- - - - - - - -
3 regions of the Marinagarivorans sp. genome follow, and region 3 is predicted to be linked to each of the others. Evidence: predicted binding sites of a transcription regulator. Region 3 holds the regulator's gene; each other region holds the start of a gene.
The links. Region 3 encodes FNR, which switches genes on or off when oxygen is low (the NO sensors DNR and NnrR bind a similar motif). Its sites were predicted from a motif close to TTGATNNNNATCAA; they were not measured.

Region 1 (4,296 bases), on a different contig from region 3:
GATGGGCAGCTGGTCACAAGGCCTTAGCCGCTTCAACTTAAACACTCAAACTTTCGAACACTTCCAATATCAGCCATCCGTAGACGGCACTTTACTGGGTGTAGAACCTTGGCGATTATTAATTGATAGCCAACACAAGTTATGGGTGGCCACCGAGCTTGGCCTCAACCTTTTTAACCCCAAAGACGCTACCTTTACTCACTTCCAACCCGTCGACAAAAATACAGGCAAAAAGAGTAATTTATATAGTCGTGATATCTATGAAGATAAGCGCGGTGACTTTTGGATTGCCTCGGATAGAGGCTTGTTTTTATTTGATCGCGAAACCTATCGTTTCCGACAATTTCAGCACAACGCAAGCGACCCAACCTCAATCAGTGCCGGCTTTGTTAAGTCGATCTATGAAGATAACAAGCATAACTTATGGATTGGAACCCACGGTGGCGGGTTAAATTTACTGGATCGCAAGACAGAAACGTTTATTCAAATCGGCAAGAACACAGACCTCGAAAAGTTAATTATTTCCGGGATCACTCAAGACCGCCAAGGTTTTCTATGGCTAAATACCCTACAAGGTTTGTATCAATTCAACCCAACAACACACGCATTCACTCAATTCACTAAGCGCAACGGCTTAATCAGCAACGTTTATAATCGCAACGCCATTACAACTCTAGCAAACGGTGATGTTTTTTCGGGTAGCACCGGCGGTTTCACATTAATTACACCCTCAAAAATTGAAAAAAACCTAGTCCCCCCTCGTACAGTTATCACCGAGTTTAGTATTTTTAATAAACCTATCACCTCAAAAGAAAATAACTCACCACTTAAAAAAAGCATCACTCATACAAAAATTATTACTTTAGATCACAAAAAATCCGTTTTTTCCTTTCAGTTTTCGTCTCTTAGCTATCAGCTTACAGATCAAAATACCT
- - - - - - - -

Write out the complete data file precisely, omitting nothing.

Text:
3 regions of the Marinagarivorans sp. genome follow, and region 3 is predicted to be linked to each of the others. Evidence: predicted binding sites of a transcription regulator. Region 3 holds the regulator's gene; each other region holds the start of a gene.
The links. Region 3 encodes FNR, which switches genes on or off when oxygen is low (the NO sensors DNR and NnrR bind a similar motif). Its sites were predicted from a motif close to TTGATNNNNATCAA; they were not measured.

Region 1 (4,296 bases), on a different contig from region 3:
GATGGGCAGCTGGTCACAAGGCCTTAGCCGCTTCAACTTAAACACTCAAACTTTCGAACACTTCCAATATCAGCCATCCGTAGACGGCACTTTACTGGGTGTAGAACCTTGGCGATTATTAATTGATAGCCAACACAAGTTATGGGTGGCCACCGAGCTTGGCCTCAACCTTTTTAACCCCAAAGACGCTACCTTTACTCACTTCCAACCCGTCGACAAAAATACAGGCAAAAAGAGTAATTTATATAGTCGTGATATCTATGAAGATAAGCGCGGTGACTTTTGGATTGCCTCGGATAGAGGCTTGTTTTTATTTGATCGCGAAACCTATCGTTTCCGACAATTTCAGCACAACGCAAGCGACCCAACCTCAATCAGTGCCGGCTTTGTTAAGTCGATCTATGAAGATAACAAGCATAACTTATGGATTGGAACCCACGGTGGCGGGTTAAATTTACTGGATCGCAAGACAGAAACGTTTATTCAAATCGGCAAGAACACAGACCTCGAAAAGTTAATTATTTCCGGGATCACTCAAGACCGCCAAGGTTTTCTATGGCTAAATACCCTACAAGGTTTGTATCAATTCAACCCAACAACACACGCATTCACTCAATTCACTAAGCGCAACGGCTTAATCAGCAACGTTTATAATCGCAACGCCATTACAACTCTAGCAAACGGTGATGTTTTTTCGGGTAGCACCGGCGGTTTCACATTAATTACACCCTCAAAAATTGAAAAAAACCTAGTCCCCCCTCGTACAGTTATCACCGAGTTTAGTATTTTTAATAAACCTATCACCTCAAAAGAAAATAACTCACCACTTAAAAAAAGCATCACTCATACAAAAATTATTACTTTAGATCACAAAAAATCCGTTTTTTCCTTTCAGTTTTCGTCTCTTAGCTATCAGCTTACAGATCAAAATACCT